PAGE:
State-of-the-art systems neuroscience experiments yield large-scale multimodal data, and these data sets require new tools for analysis. Inspired by the success of large pretrained models in vision and language domains, we reframe the analysis of large-scale, cellular-resolution neuronal spiking data into an autoregressive spatiotemporal generation problem. Neuroformer is a multimodal, multitask generative pretrained transformer (GPT) model that is specifically designed to handle the intricacies of data in systems neuroscience. It scales linearly with feature size, can process an arbitrary number of modalities, and is adaptable to downstream tasks, such as predicting behavior. We first trained Neuroformer on simulated datasets, and found that it both accurately predicted simulated neuronal circuit activity, and also intrinsically inferred the underlying neural circuit connectivity, including direction. When pretrained to decode neural responses, the model predicted the behavior of a mouse with only few-shot fine-tuning, suggesting that the model begins learning how to do so directly from the neural representations themselves, without any explicit supervision. We used an ablation study to show that joint training on neuronal responses and behavior boosted performance, highlighting the model's ability to associate behavioral and neural representations in an unsupervised manner. These findings show that Neuroformer can analyze neural datasets and their emergent properties, informing the development of models and hypotheses associated with the brain.
We present a novel adversarial framework for training deep belief networks (DBNs), which includes replacing the generator network in the methodology of generative adversarial networks (GANs) with a DBN and developing a highly parallelizable numerical algorithm for training the resulting architecture in a stochastic manner. Unlike the existing techniques, this framework can be applied to the most general form of DBNs with no requirement for back propagation. As such, it lays a new foundation for developing DBNs on a par with GANs with various regularization units, such as pooling and normalization. Foregoing back-propagation, our framework also exhibits superior scalability as compared to other DBN and GAN learning techniques. We present a number of numerical experiments in computer vision as well as neurosciences to illustrate the main advantages of our approach.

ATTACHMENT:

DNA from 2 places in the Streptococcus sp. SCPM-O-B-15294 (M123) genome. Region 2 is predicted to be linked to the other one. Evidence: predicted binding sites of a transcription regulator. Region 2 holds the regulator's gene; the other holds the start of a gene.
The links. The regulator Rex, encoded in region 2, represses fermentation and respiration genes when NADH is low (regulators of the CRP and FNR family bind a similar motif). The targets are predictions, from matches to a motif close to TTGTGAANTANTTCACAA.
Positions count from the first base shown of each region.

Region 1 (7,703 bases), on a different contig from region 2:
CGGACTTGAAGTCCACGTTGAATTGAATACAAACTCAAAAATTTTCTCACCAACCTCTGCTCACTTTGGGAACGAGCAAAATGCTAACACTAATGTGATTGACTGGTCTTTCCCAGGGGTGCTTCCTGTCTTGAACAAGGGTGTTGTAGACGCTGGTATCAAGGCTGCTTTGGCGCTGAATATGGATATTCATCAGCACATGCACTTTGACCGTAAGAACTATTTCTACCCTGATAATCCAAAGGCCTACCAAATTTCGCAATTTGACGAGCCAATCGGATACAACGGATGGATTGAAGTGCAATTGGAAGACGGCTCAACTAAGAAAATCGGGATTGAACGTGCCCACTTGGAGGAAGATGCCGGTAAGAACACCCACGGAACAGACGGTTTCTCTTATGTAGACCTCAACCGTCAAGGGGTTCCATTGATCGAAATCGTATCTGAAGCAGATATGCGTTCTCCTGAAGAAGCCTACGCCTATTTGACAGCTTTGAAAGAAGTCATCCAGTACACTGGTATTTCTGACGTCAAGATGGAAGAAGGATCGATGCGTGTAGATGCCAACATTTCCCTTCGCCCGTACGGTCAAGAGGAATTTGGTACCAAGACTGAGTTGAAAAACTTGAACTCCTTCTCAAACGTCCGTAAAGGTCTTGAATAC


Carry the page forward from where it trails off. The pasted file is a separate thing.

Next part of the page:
Gaussian Process Factor Analysis (GPFA) has been broadly applied to the problem of identifying smooth, low-dimensional temporal structure underlying large-scale neural recordings. However, spike trains are non-Gaussian, which motivates combining GPFA with discrete observation models for binned spike count data. The drawback to this approach is that GPFA priors are not conjugate to count model likelihoods, which makes inference challenging. Here we address this obstacle by introducing a fast, approximate inference method for non-conjugate GPFA models. Our approach uses orthogonal second-order polynomials to approximate the nonlinear terms in the non-conjugate log-likelihood, resulting in a method we refer to as polynomial approximate log-likelihood (PAL) estimators. This approximation allows for accurate closed-form evaluation of marginal likelihood and fast numerical optimization for parameters and hyperparameters. We derive PAL estimators for GPFA models with binomial, Poisson, and negative binomial observations, and additionally show that the parameters obtained can be used to initialize black-box variational inference, which significantly speeds up and stabilizes the inference procedure for these factor analytic models. We apply these methods to data from mouse visual cortex and monkey higher-order visual and parietal cortices, and compare GPFA under three different spike count observation models to traditional GPFA. We demonstrate that PAL estimators achieve fast and accurate extraction of latent structure from multi-neuron spike train data.